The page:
ADPIE: The 5 Stages of the Nursing Process
One of the most common acronyms used by nurses and other healthcare professionals is ADPIE, which stands for Assessment, Diagnosis, Planning, Implementation, and Evaluation.
There is more to ADPIE than just a fancy acronym – it is actually a summary of a nursing process that is vital in delivering holistic patient care. ADPIE supports nurses and other medical professionals to be critical thinkers and effective problem solvers.
If the ADPIE process is adequately followed, efficiency at work and delivery of more precise decisions are most likely to be achieved.
Assessment is the first step of ADPIE, wherein data collection happens. It includes taking vital signs, accomplishing head-to-toe assessment, gathering patient’s medical history, taking note of all the subjective complaints while observing the objective physical observations from a patient.
- Data Collection
Data gathering involves interviewing the patient and/or family members, having a keen observation of their behavior, and conducting physical examinations. This step concentrates on relevant data collection, evidence validation, and recording the noted abnormalities in the report.
In the assessment stage, nurses should constantly think about what could possibly be going on with their patients to effectively gather and record enough information. If adequate data are collected during the first step, the database will be established and problem identification will be much easier.
- Objective versus Subjective Data
There are two types of data: objective data and subjective data. Objective data are the pieces of information that you can see, hear, feel, smell, and measure. This includes body temperature, blood pressure, heart rates, tremors, pallor, diaphoresis, weight, and height. We often referred to the objective data as “signs”.
Subjective data on the other hand are pieces of information that are immeasurable. This includes spoken information that you collected during the patient’s interview such as emotions, level of pain, itchiness, tinnitus, and other subjective complaints which are often referred to as “symptoms”.
Keep in mind that assessment plays a vital role in nursing care plans; an accurate and complete collection of data must always be ascertained. Using appropriate interpersonal skills that will encourage patients to verbalize their complete medical history will also be a great help in the assessment stage. Once accurate and ample data are gathered, we may now move on to the next step of ADPIE process.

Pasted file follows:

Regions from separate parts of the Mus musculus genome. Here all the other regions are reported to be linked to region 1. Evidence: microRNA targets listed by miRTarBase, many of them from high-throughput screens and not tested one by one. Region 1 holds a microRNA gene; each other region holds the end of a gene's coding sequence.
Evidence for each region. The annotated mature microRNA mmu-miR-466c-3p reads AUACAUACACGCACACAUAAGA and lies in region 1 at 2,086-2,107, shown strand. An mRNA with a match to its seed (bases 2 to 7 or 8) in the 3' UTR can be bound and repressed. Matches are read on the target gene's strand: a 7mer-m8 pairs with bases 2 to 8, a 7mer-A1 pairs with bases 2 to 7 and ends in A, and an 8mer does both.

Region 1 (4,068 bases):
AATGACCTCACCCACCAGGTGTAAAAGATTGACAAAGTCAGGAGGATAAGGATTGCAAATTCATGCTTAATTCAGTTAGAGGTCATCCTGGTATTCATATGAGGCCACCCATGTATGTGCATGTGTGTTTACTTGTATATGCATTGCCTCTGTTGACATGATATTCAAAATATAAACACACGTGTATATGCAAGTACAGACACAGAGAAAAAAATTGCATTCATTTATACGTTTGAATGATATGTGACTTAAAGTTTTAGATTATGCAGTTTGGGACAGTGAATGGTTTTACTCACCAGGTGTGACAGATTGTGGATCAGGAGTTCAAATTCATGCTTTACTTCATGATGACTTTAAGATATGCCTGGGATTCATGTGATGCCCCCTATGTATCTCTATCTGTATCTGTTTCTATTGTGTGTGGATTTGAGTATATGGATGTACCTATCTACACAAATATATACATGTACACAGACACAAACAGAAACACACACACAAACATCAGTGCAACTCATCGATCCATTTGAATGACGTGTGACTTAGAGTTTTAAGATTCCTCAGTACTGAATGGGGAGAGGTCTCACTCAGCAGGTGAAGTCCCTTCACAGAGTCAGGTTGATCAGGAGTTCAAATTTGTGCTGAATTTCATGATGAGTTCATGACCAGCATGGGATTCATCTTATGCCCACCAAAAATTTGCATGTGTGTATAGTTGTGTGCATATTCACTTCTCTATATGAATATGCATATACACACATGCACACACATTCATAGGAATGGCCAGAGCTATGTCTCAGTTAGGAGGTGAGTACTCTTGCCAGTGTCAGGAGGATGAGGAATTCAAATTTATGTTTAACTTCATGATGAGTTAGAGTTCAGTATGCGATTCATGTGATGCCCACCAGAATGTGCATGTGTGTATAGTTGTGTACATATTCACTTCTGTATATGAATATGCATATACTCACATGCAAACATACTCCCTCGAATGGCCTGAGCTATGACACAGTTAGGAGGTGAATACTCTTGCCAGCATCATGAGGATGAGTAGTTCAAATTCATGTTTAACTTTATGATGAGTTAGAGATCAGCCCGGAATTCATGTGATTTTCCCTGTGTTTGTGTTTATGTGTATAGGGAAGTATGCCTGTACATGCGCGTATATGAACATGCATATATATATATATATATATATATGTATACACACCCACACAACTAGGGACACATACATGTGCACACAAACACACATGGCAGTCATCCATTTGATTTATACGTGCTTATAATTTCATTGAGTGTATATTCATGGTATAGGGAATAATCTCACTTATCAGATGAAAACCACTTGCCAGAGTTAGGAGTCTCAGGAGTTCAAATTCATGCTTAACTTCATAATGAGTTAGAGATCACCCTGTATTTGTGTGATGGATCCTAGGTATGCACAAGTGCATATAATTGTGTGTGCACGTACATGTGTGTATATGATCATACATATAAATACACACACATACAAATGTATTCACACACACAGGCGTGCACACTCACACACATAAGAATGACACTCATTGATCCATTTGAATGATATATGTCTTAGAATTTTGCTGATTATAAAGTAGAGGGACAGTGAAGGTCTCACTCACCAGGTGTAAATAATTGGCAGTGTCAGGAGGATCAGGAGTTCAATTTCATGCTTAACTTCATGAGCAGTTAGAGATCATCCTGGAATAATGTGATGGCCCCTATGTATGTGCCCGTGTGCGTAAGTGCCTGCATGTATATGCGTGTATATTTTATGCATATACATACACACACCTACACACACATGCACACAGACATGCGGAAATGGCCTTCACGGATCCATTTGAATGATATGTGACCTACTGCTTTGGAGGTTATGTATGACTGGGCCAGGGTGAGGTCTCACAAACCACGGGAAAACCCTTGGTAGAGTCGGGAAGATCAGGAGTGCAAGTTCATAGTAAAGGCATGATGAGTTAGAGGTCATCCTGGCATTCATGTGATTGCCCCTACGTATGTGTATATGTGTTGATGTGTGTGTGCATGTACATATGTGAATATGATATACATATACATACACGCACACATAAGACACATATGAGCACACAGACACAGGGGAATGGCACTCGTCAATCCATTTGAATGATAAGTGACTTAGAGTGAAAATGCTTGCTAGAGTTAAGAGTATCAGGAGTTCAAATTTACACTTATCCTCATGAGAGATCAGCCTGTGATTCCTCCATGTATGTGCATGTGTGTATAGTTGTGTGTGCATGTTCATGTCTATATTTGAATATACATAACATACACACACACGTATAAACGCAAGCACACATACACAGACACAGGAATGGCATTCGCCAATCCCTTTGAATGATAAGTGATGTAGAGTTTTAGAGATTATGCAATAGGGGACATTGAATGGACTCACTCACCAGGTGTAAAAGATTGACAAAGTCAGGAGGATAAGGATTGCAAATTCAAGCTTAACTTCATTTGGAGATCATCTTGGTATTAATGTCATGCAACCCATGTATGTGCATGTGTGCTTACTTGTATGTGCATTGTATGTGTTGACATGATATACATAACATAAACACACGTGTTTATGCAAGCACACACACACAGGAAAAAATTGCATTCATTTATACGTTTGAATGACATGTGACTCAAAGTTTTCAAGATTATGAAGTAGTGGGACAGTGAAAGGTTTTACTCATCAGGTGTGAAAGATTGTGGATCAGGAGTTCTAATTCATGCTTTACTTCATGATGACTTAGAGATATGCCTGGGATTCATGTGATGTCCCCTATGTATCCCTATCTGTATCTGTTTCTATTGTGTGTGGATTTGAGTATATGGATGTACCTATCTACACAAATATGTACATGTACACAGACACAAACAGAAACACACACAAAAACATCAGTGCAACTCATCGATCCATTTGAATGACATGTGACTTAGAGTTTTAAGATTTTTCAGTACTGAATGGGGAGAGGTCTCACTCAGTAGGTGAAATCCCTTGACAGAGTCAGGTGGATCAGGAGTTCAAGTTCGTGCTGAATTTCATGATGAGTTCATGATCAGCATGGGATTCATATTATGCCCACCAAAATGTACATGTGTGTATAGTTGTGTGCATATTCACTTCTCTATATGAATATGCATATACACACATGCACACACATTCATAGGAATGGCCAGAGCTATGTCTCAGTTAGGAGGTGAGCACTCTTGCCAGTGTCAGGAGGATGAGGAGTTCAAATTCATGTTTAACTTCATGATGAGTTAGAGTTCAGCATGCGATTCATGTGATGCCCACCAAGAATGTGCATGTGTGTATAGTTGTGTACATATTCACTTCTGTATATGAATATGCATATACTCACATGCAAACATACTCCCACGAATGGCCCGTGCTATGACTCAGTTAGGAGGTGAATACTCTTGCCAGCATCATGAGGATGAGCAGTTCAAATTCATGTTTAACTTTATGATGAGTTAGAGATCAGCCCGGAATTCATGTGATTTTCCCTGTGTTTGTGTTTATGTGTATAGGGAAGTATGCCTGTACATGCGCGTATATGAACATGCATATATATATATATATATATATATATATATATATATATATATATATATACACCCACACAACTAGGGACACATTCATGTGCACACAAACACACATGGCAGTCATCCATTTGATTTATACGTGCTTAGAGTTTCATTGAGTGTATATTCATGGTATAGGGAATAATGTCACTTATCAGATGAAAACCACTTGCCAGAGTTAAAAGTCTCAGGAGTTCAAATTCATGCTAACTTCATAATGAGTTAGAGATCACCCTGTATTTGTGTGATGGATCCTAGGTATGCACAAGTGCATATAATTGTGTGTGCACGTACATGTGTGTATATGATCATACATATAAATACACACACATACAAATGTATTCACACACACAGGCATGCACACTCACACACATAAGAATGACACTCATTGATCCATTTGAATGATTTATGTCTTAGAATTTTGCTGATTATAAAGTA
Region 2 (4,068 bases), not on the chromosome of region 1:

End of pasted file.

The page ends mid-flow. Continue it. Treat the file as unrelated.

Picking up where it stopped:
Diagnosis is the stage wherein nurses come up with a concept about their patient’s condition based on the collected data from the assessment phase. While physicians create medical diagnoses, nurses establish nursing diagnoses to aid the patient in their current or potential health problems. But nurses can identify patients’ responses to disease and modify nursing care plans to meet the patient’s needs. Nursing diagnosis also helps in facilitating better communication between medical team members. The comprehensive judgments of nurses, which are evidence-based, could determine the actual and potential health risks to their patients.
There are standardized nursing diagnoses that professional nurses use to guide them in charting. Often, the nursing diagnoses are based on the taxonomy created by the North American Nursing Diagnosis Association or NANDA. As an example, if the patient says that she is in pain, you may use impaired comfort or acute pain as the nursing diagnosis.
Other NANDA nursing diagnoses include Anxiety, Sleep Deprivation, Ineffective Airway Clearance, etc. One may find more information about each nursing diagnosis from nursing textbooks approved by NANDA International. The said organization has a fast-growing list of nursing diagnoses where nursing professionals can choose from.
After the diagnosis is established, identified risks that may cause harm or complications to the patient must be placed in order. Life-threatening risks shall be listed as the top priority followed by other risks in descending order being the most minor as the lowest priority.
- Maslow’s Hierarchy of Needs
Based on NANDA, a nursing diagnosis can be created with the use of Maslow’s Hierarchy of Needs which was developed by American Psychologist, Abraham Maslow. The said hierarchy is based on the fundamental needs of all human beings wherein the basic needs of the first level must be achieved before the needs of the next higher level can be met.
Maslow’s Hierarchy of Needs involves a pyramid structure. As mentioned, the bottom level needs to be met before an individual can move on to the next level of the pyramid.
- First Level: Basic Physiological Needs. This level at the bottom part of the pyramid includes air, water, food, shelter, rest, shelter, clothing, reproduction, and elimination. These are the highest priority and the most basic human survival needs according to Maslow. The concept of ABC (Airway, Breathing, and Circulation) in nursing belongs to the highest priority of Maslow’s hierarchy. It usually has the most vital role when it comes to the prioritization of care and nursing diagnosis.